(Eric Shansby)

Gene Weingarten is on vacation. The column originally ran in July 2003.

I love eBay. I particularly love the online flea market for its irrepressible anarchy. For $12 you can get Hermann Scherchen’s classic recording of Mahler’s Symphony No. 5 in C-sharp Minor, or you can get a clock that farts the hour.

EBay, like most of the Web, is essentially unedited. This results in incidents of aggressively original spelling — it was not until I saw the photo accompanying it that I realized “Terk Wirks jeworry” was, in fact, turquoise jewelry. Virtually anything can, and does, go up for sale, which affords a fascinating lesson in what we, as a people, value. I have watched, transfixed, as various items I thought would never sell attracted multiple bidders. One was a plastic seat that converts any ordinary pail into a toilet.

Can anything find a market? One day recently, I tried to find out. I put four items up for auction:

1. My own signature. I described this item in lavish detail, as though it were Honus Wagner’s (“portions of the name, particularly the right wall of the ‘w’ are a little faint, but ...”). What I did not do, because frankly there was no honest answer for this, was explain why this particular item might be of interest to anyone.

2. A joke. I said I was in possession of “the greatest joke ever told,” and promised to reveal it to the highest bidder. “People of the opposite sex will think this the best joke they ever heard, and very possibly offer you their bodies in gratitude.” I actually had a particular joke in mind, a very strange and excellent one I had heard years ago from a professional humorist who got it from a professional stand-up comic, who never used it in his routines because it was too weird.

3. A piece of crap. Specifically, two items I found in my basement: a flaccid rubber sleeve that had once contained a flashlight, and a chunk of aluminum from a busted lamp. I glued them together, and took a picture. I confessed in my ad that I did not know what this item was but it was “strangely beguiling” with a “tension of design between the thin, supple rubber and the hard, unyielding aluminum.” And:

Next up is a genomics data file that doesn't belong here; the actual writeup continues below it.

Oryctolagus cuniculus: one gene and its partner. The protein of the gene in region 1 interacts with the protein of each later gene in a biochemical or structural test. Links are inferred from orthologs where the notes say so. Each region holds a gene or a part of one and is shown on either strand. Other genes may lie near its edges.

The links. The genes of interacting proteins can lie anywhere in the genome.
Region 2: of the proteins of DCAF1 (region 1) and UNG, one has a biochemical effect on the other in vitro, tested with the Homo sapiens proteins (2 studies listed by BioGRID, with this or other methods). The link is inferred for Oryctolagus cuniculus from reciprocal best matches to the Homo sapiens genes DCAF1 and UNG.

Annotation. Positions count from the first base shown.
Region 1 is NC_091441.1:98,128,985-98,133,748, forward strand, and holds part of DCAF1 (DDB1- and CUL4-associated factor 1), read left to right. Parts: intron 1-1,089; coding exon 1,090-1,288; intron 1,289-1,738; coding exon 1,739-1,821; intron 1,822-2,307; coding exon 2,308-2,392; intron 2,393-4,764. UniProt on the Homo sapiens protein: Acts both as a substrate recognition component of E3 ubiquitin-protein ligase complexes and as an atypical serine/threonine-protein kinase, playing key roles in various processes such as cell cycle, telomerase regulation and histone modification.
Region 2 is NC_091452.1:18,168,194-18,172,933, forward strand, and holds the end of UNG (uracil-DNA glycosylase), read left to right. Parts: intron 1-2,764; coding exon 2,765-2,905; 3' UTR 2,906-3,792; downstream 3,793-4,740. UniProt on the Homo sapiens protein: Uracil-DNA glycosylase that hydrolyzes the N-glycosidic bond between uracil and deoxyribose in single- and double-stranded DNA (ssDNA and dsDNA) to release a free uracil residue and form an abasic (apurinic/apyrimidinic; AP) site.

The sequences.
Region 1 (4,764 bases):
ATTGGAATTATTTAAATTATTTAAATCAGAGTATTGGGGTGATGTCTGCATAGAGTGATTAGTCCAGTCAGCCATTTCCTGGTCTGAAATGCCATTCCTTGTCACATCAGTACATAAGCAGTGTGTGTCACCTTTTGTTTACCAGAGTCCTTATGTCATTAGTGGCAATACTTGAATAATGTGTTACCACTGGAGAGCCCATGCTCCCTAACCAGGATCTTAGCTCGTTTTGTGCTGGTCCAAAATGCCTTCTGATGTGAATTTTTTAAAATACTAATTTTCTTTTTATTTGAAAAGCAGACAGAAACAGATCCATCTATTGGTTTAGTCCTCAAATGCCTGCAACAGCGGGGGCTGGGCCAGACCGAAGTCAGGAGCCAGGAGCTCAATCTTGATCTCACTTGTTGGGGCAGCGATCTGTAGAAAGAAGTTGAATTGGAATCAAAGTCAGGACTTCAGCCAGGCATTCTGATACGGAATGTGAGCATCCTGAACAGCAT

4. The least valuable item possible. It was the key to a Chrysler Sebring that had been rented by a friend of mine and then stolen from in front of my house. The thief had behaved in the fashion favored by idiot car thieves everywhere: He hot-wired the vehicle, drove five blocks in giddy abandon, then pancaked it against a light pole. I reported, correctly, that it had been stripped of personal belongings, including “a deluxe extension-pole grabber of extreme sentimental value to its owner.” All my friend was left with was the key to a car that no longer existed. My pitch? “Own a piece of Washington, D.C., crime history!”

You are probably thinking, Who the hell would buy these things?

Patty and Paul Quinzi would. The Austin couple bought the car key after a fierce week-long bidding war among six people that sent the final purchase price up to 29 cents. I e-mailed the Quinzis to ask why they went for it. Patty wrote back: “We, too, knew the value of a good extension-pole grabber, and felt your friend’s pain.”

More than 90 people read the ad for the joke, and four bid on it. The winner, at 41 cents, was Brandi McCarn, a student at North Carolina State University. I told it to her, and she declared it well worth the money. I would tell it to you, too, but for two factors:

1. It would be violating my sacred eBay promise to Brandi, and

2. I would get canned faster than albacore tuna.

The piece of crap sold for $2 to an eBayer who calls himself Kidneystone. He told me he bought it because (and I am paraphrasing here) what the hell, you know, man, like, whatever.

And last, the signature. Oscar Wilde wrote that the cynic knows the price of everything but the value of nothing. Well, this cynic got a lesson in the economics of value. Thirty people eyeballed this item, weighed its worth, and not one offered even a single penny.

E-mail Gene at weingarten@washpost.com. Find chats and updates at washingtonpost.com/magazine.

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